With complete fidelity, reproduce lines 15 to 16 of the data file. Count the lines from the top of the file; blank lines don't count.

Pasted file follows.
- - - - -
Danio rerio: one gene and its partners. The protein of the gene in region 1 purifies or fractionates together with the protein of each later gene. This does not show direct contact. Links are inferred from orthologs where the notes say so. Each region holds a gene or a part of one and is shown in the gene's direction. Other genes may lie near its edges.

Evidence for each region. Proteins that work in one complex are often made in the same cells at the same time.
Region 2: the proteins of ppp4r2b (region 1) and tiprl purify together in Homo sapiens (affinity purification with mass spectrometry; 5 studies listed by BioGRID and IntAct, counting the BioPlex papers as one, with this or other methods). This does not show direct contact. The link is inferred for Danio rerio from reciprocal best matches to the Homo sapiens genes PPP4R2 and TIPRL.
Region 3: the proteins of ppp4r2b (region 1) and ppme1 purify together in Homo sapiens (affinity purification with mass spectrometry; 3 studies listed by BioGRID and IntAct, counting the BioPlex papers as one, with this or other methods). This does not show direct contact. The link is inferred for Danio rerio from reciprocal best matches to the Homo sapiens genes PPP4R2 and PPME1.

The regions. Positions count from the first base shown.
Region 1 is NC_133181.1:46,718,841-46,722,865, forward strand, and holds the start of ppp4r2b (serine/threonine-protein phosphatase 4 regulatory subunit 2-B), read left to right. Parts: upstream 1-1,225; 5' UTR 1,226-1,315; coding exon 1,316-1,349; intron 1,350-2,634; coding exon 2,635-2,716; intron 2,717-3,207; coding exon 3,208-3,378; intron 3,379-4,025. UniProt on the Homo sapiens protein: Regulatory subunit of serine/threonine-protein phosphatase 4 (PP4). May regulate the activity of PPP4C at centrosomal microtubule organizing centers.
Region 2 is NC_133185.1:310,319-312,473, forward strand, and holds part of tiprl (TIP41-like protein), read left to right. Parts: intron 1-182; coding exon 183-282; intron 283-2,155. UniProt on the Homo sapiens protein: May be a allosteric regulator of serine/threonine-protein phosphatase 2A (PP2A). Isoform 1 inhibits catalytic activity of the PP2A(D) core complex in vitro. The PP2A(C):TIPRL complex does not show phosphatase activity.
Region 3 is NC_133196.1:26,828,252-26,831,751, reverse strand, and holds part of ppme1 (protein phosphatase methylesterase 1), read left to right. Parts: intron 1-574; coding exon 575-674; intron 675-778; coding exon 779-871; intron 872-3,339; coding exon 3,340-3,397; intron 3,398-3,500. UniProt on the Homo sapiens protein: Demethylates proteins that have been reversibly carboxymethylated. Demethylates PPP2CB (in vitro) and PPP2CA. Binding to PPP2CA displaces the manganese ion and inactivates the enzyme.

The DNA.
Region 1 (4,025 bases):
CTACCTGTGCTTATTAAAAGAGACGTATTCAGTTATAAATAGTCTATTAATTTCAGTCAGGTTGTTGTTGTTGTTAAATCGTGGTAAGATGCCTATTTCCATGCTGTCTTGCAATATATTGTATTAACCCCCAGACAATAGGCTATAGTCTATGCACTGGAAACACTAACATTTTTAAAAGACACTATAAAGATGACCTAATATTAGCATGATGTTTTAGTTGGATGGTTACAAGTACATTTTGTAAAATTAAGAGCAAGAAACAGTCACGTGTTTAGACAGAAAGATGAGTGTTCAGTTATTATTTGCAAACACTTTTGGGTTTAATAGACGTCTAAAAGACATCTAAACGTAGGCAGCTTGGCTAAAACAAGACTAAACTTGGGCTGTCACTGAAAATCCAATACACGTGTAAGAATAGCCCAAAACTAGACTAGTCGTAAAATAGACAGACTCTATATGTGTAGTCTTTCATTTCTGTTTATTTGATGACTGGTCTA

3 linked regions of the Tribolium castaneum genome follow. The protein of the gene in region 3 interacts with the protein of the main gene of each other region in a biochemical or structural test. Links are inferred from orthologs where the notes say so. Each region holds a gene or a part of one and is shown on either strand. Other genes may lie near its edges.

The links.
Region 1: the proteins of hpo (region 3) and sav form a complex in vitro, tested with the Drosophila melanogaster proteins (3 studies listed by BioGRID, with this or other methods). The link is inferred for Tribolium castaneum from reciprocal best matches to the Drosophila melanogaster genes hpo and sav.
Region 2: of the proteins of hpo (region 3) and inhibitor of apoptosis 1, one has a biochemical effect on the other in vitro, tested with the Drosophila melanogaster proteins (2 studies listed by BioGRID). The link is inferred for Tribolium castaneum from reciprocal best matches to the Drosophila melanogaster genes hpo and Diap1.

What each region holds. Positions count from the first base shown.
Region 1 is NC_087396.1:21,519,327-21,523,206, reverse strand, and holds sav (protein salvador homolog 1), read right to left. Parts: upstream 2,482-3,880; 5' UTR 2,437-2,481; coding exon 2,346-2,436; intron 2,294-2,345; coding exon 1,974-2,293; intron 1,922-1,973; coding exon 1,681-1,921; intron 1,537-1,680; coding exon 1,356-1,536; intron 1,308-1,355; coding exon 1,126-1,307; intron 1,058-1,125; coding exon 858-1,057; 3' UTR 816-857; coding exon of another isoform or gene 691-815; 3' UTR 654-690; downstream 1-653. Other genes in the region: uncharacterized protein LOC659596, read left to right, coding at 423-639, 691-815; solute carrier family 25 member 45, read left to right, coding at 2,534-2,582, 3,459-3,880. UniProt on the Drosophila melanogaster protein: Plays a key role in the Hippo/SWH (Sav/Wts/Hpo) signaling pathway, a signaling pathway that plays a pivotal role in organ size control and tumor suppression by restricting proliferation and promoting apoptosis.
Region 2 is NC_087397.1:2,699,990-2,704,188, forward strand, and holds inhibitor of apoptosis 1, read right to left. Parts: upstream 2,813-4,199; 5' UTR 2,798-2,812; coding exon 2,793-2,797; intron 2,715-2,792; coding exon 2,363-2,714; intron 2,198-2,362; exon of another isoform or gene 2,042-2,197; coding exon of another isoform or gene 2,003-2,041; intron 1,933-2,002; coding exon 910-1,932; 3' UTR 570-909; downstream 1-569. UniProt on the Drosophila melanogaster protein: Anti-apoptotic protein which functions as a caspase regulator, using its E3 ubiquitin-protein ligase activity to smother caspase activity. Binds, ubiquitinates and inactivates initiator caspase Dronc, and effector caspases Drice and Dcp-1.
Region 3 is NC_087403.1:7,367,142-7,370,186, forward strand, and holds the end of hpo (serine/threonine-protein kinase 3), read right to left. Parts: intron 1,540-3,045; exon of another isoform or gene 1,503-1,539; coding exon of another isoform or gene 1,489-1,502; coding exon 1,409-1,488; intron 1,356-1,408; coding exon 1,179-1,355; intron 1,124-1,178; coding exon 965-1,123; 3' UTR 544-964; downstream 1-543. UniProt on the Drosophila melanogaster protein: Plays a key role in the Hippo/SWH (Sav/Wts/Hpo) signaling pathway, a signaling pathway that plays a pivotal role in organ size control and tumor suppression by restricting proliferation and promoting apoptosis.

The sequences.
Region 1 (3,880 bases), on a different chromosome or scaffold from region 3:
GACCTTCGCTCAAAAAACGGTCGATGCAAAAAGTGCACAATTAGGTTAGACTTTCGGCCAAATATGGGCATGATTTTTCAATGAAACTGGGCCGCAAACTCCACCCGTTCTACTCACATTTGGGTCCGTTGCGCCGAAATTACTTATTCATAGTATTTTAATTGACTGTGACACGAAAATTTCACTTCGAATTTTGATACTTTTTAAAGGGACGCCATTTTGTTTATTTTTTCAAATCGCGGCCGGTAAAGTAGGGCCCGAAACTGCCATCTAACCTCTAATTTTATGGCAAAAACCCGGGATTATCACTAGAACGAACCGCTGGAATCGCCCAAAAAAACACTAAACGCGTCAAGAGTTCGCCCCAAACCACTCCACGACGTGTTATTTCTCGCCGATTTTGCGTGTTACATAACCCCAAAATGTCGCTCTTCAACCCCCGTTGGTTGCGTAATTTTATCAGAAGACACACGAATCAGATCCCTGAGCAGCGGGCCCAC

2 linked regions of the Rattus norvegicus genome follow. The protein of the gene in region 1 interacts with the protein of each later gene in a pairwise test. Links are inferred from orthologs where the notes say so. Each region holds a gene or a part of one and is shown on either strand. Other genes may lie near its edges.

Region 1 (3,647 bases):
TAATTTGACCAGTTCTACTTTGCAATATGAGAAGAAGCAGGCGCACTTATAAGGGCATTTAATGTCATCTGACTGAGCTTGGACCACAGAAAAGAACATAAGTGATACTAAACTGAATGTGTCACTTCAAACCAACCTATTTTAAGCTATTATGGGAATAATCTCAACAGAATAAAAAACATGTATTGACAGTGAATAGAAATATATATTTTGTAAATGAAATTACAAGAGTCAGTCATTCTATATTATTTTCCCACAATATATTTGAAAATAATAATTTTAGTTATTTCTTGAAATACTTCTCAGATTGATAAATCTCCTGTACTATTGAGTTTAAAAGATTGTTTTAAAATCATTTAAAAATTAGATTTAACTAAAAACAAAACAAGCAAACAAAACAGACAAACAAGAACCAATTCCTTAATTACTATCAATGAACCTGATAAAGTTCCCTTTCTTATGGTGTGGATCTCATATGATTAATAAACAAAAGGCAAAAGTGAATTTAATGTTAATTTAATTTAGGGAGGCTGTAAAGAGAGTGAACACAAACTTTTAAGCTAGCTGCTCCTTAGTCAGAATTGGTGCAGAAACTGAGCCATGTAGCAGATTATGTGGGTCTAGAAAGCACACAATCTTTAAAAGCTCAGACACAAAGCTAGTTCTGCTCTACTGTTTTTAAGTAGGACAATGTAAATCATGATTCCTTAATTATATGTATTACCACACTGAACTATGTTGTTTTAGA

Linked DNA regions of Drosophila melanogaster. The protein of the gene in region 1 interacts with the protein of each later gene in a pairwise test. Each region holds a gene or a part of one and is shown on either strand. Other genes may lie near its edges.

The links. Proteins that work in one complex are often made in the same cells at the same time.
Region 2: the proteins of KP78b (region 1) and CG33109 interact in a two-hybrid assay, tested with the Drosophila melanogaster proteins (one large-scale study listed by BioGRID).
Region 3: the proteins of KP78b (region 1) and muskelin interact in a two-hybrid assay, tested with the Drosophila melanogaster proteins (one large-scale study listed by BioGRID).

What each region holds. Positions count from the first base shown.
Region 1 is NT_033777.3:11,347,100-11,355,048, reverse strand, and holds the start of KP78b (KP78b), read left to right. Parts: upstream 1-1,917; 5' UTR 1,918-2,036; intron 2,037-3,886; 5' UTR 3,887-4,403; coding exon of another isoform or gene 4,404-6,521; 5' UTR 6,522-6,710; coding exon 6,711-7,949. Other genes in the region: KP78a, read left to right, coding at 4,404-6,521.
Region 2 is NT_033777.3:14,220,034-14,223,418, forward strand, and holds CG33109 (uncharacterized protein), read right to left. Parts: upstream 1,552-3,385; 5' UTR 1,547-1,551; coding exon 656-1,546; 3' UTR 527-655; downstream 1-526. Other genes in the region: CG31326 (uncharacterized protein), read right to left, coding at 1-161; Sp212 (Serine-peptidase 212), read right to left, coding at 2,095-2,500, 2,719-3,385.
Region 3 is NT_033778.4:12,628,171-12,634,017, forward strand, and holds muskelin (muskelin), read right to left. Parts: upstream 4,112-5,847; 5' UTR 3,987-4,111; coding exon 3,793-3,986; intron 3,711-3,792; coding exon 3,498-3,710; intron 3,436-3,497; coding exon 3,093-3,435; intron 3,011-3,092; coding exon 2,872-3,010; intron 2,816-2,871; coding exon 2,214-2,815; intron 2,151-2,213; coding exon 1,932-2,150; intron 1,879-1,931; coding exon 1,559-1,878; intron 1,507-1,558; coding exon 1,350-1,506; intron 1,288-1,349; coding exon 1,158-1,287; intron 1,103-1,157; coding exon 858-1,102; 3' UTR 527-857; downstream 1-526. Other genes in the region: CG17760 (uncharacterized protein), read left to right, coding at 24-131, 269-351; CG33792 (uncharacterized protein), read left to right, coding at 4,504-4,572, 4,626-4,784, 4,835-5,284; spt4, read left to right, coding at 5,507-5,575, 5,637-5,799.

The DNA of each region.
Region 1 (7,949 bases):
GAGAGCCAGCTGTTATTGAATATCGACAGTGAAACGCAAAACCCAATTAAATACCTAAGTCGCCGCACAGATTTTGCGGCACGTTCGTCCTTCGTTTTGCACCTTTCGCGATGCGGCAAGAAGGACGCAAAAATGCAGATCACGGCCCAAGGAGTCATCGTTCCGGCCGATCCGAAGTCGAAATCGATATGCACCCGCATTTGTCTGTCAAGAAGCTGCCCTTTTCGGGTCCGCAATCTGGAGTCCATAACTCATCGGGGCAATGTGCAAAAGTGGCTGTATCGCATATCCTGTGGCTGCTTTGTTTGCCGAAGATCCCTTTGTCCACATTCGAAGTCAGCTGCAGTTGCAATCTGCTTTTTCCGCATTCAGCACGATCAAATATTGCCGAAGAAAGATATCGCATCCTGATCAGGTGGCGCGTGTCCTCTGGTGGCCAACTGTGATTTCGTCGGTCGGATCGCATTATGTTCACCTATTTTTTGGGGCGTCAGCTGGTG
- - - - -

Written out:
Region 2: of the proteins of hpo (region 3) and inhibitor of apoptosis 1, one has a biochemical effect on the other in vitro, tested with the Drosophila melanogaster proteins (2 studies listed by BioGRID). The link is inferred for Tribolium castaneum from reciprocal best matches to the Drosophila melanogaster genes hpo and Diap1.

What each region holds. Positions count from the first base shown.